## Tag Archives: clock puzzles

### More Clock Problems

Example.

At what time between 4 and 5 o’clock will the minute-hand of a watch be 13 minutes in advance of the hour hand?

Solution.

Let x denote the required number of minutes after 4 o’clock; then, as the minute hand travels twelve times as fast as the hour hand, the hout hand will move over x/12 minute divisions in x minutes. At 4 o’clock, the minute hand is 20 divisions behind the hour hand, and the finally minute hand is 13 divisions in advance; therefore the minute hand moves over $20+13$, that is,, 33 divisions more than the hour hand.

Hence, $x=\frac{x}{12}+33$ which implies $\frac{11x}{12}=33$ and hence, $x=36$.

Thus, the time is 36 minutes past 4.

If the question be asked as follows: “At what times between 4 and 5 o’clock will there be 13 minutes between the two hands, then we must also take into consideration, the case when the minute hand is 13 divisions behind the hour hand. In this case, the minute hand gains $20-13$ or 7 divisions.

Hence,, $x=\frac{x}{12}+7$ which gives $x=7 \frac{7}{11}$

Therefore, the times are $7\frac{7}{11}$ past 4, and $36^{'}$ past 4.

Homework for fun:

1. At what time between one and two o’clock are the hands of a watch first at right angles?
2. At what time between 3 and 4 o’clock is the minute hand one minute ahead of the hour hand?
3. When are the hands of a clock together between the hours of 6 and 7?
4. It is between 2 and 3 o’clock, and in 10 minutes the minute hand will be as much before the hour hand as it is not behind it; what is the time?
5. At what times between 7 and 8 o’clock will the hands of a watch be at right angles to each other? When will they be in the same straight line?

Hope you had enough fun! 🙂

More fun later,

Nalin Pithwa

### Interchanging the Hands of a Clock

Problem.

The biographer and friend of the immortal physicist Albert Einstein, A. Moszkowski, wished to distract his friend during an illness and suggested the following problem:

The problem he posed was this: “Take the position of the hands of a clock at 12 noon. If the hour hand and the minute hand were interchanged in this position the time would would still be correct. But, at other times (say at 6 o”clock) the interchange would be absurd, giving a position that never occurs in ordinary clocks: the minute cannot be on 6 when the hour hand points to 12. The question that arises is when and how often do the hands of a clock occupy positions in which interchanging the hands yields a new position that is correct for an ordinary clock?

“Yes,” replied Einstein, “this is just the type of problem for a person kept to his bed by illness; it is interesting enough and not so very easy. I am afraid thought that the amusement won’t last long because I already have my fingers on a solution.”

“Getting up in bed, he took a piece of paper and sketched the hypothesis of the problem. And, he solved it in no more time than it took me to state it.”

How is the problem tackled?

Solution:

We measure the distance of the hands around the dial from the point 12 in sixtieths of a circle.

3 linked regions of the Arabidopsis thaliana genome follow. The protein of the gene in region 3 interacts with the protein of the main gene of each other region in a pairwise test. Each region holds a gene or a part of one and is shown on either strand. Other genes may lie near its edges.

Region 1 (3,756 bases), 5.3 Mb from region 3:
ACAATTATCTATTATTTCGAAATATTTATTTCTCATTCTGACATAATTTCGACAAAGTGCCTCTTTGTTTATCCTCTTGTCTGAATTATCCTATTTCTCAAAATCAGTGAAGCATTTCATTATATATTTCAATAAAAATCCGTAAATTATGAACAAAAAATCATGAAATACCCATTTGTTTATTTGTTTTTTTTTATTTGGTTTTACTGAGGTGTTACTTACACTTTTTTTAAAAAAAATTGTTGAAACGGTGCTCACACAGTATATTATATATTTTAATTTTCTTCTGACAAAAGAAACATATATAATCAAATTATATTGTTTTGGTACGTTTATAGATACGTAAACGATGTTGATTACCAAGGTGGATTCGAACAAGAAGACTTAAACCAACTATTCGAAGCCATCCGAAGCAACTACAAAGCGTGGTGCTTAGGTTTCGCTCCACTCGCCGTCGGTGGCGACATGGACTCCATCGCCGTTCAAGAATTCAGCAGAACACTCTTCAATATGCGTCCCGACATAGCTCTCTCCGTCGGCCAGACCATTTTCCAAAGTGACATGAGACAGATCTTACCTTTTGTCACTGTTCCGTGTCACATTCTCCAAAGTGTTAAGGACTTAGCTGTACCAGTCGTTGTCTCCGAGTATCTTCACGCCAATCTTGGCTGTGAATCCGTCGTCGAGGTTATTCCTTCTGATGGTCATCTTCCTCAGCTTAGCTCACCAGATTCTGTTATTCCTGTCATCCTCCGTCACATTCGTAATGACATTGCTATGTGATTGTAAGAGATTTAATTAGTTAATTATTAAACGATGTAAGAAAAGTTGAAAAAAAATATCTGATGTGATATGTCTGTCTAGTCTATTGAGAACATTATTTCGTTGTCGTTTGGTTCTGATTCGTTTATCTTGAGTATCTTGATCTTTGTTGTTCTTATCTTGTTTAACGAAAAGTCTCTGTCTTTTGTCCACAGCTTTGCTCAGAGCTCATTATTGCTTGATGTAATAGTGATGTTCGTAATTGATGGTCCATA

Suppose one of the required positions of the hands was observed when the hour hand moved x divisions, from 12, and the minute hand moved q divisions. Since the hour hand passes over 60 divisions in 12 hours, or 5 divisions every hour, it covered the x divisions in x/5 hours. In other words, x/5 hours passed after the clock indicated 12 o’clock. The minute hand, covered y divisions in y minutes, that is, in y/60 hours. In other words, the minute hand passed the figure 12 a total of y/60 hours ago, or

$\frac{x}{5}-\frac{y}{60}$

hours after both hands stood at twelve. This number is whole(from 0 to 11) since it shows how many whole hours have passed since twelve.

When the hands are interchanged, we similarly find that $\frac{y}{5}-\frac{x}{60}$

whole hours have passed from 12 o’clock to the time indicated by the hands. This is a whole number from 0 to 11.

And, so we have the following system of equations:

$\frac{x}{5}-\frac{y}{60}=m$

$\frac{y}{5}-\frac{x}{60}=n$

where m and n are integers (whole numbers) that can vary between 0 and 11. From this system, we find

$x=\frac{60(12m+n)}{143}$

$y=\frac{60(12n+m)}{143}$

By assigning m and n the values from 0 to 11, we can determine all the required positions of the hands. Since each of the 12 values of m can be correlated with each of the 12 values of n, it would appear that the total number of solutions is equal to 12 times 12, that is, 144. Actually, however, it is 143 because when $m=0, n=0$ and also when $m=11, n=11$ we obtain the same position of the hands.

Put $m=11, n=11$, we have $x=60, y=60$

and the clock shows 12, as in the case of $m=0, n=0$.

We will not discuss all possible positions, but only two.

First example:

$m=1, n=1$

$x=\frac{60.13}{143}=5\frac{5}{11}$ and $y=5\frac{5}{11}$

and the clock reads 1 hour $5 \frac{5}{11}$ minutes; the hands, have merged by this time and they can of course be interchanged (as in all other cases of coincidence of the hands).

Second Example.

$m=8, n=5$.

$x=\frac{60(5+12.8)}{143} \approx 42.38$ and $y=\frac{90(8+12.5)}{143} \approx 28.53$.

The respective times are 8 hours 28.53 minutes and 5 hours 42.38 minutes.

More clock problems later,

Nalin Pithwa